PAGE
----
The ageism and ableism that we have seen during the coronavirus pandemic could lead to older people thinking they are less deserving of opportunities in the workplace, a webinar last week heard.
The prejudice and bias that have been laid bare during the coronavirus pandemic could impact older people in the workplace, according to a leading researcher.
Dr Mariska van der Horst, Assistant Professor at Vrije Universiteit Amsterdam, told an International Longevity Centre UK webinar on ageism and ableism last week that older people may internalise the bias and limit their choices in ways that are not in their own self interest. They may feel less deserving of job opportunities, be more likely to take early retirement and make way for younger workers, even though some would need to work longer because of the economic crisis caused by the pandemic.
For Ashton Applewhite, author of This Chair Rocks, the ageism and ableism shown during the pandemic is a historic opportunity to build on awareness of the impact of prejudice.
She said we tend to act as if fears about ageing and disability are two separate things when there is some overlap, particularly around stigma and bias, and Covid-19 deeply exposes how ageing and ableism are intertwined and the need for an intersectional approach.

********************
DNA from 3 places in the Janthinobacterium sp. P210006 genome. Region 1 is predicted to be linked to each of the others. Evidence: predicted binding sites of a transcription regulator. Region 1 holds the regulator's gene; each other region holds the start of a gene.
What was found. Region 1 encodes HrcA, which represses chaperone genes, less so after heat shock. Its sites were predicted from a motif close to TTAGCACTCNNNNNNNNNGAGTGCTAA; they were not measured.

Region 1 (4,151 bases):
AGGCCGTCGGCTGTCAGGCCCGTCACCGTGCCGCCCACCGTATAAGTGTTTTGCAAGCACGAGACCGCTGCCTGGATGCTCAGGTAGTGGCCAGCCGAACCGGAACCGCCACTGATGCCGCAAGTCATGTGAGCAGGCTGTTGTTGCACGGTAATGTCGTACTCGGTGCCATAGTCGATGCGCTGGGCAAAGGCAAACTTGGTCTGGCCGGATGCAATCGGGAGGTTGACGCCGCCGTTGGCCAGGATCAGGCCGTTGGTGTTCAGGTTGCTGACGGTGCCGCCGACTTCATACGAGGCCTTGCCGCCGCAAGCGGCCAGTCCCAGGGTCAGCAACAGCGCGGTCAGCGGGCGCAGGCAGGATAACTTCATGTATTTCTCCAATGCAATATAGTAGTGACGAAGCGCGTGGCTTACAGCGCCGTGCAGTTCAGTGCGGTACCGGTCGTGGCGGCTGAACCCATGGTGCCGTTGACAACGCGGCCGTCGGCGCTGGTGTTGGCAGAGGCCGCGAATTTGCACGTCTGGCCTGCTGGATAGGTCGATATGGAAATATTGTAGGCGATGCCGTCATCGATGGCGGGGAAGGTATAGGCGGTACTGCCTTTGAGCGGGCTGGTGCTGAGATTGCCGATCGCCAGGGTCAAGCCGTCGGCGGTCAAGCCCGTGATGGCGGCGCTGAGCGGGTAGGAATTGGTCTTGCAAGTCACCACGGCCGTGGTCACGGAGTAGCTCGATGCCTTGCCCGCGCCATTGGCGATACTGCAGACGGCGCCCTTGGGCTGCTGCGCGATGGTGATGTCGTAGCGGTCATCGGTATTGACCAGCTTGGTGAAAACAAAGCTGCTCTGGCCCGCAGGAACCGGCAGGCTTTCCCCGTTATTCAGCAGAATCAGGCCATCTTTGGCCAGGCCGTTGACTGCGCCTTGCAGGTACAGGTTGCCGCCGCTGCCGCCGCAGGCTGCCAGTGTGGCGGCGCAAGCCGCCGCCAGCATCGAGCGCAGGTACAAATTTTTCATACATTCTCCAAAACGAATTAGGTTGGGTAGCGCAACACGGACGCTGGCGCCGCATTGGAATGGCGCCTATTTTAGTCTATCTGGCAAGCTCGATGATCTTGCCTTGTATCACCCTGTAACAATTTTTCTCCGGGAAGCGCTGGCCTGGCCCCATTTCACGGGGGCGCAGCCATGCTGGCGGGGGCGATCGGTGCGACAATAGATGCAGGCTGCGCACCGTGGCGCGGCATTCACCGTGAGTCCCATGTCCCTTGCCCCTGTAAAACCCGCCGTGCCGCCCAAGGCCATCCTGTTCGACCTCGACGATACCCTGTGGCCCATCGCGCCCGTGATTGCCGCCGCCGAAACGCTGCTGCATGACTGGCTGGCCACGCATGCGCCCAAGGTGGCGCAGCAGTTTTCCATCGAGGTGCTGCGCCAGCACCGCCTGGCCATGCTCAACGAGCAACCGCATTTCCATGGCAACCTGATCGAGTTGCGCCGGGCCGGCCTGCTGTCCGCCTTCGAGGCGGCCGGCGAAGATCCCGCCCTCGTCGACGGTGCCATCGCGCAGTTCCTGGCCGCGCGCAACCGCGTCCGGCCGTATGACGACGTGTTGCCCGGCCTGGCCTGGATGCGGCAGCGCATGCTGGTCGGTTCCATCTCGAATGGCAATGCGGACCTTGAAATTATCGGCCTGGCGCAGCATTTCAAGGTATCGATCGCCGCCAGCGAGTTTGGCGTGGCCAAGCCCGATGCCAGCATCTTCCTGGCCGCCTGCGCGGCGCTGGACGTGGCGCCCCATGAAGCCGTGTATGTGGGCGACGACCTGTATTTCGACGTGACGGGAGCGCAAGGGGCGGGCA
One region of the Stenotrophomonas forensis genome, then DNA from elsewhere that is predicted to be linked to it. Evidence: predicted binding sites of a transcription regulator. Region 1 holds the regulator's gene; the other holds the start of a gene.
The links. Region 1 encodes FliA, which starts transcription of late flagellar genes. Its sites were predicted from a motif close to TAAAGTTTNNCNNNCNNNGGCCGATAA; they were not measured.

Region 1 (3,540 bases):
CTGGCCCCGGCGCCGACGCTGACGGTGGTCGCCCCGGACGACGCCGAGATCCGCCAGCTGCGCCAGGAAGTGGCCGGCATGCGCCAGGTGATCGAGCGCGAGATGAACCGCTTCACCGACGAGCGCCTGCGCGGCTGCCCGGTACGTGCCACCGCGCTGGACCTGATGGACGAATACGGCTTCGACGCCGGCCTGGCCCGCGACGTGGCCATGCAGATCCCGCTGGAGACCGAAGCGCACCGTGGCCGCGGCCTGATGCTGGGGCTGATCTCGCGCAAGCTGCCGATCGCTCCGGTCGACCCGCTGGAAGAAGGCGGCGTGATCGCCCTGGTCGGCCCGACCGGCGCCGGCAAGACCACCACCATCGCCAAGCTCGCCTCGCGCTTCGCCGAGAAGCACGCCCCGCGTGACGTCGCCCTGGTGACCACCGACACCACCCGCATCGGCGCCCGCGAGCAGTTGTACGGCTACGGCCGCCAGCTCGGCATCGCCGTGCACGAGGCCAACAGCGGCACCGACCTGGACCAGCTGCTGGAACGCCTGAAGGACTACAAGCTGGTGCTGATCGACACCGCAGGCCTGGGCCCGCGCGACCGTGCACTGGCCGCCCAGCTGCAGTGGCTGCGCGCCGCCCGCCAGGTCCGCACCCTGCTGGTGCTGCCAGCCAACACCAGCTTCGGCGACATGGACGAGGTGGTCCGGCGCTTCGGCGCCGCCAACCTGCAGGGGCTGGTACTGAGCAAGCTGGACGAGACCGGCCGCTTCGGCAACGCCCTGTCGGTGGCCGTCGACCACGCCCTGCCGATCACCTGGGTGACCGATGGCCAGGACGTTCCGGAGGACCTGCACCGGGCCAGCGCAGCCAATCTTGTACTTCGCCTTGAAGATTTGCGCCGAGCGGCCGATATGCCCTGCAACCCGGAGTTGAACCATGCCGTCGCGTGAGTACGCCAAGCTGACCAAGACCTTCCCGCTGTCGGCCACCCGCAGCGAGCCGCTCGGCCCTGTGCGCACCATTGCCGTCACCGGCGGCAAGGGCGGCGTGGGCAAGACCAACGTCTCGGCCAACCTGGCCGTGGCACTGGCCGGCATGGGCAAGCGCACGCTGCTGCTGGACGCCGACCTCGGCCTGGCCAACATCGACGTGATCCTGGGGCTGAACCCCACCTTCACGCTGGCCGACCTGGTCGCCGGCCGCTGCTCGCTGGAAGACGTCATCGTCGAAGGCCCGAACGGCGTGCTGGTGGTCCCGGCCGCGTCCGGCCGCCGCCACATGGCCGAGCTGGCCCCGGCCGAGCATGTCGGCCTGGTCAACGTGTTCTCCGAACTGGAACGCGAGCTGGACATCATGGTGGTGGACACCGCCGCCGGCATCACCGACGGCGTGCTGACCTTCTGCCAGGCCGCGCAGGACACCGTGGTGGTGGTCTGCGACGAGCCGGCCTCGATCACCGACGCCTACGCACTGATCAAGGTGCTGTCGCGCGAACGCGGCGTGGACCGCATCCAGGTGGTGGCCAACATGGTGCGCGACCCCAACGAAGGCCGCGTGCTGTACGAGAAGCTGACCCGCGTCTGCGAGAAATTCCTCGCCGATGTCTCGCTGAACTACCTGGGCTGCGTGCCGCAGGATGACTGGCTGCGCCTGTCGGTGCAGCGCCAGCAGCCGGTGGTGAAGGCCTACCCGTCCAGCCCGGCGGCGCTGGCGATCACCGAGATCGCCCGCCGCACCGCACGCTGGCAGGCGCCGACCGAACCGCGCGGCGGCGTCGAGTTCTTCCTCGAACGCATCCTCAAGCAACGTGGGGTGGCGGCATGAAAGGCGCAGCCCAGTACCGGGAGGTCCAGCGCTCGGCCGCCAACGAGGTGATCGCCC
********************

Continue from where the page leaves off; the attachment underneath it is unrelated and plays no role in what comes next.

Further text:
She cited several examples such as attitudes to care home deaths and to care workers, most of whom are women of colour. One newspaper, for instance, talked about ‘culling’ older people. Older people were often stereotyped as being one homogenous frail group. Applewhite said Covid-19 had not made prejudice worse, but had exposed it and now was the time to build greater awareness about it. She said individuals had to force change and fight manufactured divisions between generations. There was much more diversity within age groups than between them, she said.
Heléna Herklots CBE, Older People’s Commissioner for Wales, agreed that the virus had laid bare prejudice. Older people were lumped together in a vulnerable group due to their age, rather than to the actual risks they faced and that had framed priorities and decisions, for instance, over failure to resuscitate orders older and disabled people had been asked to sign.
She had asked the Equality and Human Rights Commission to investigate potential breaches of older people’s rights during the pandemic. She wanted to see more intergenerational solidarity in the next phase of the pandemic. There was a danger, she said, that younger people would be pitted against older people, for instance, a narrative was developing that young people had sacrificed a lot to protect the old which was not true. Individuals needed to be relentless in calling out ageism, mandatory training needed to be introduced to combat ageism and more needed to be done to educate people about their rights to equal treatment..
Baroness Sally Greengross, Chief Executive of the ILC-UK, said she believed a lot of the bias was unconscious and called for more funding to tackle the social care crisis and to prevent further unnecessary deaths.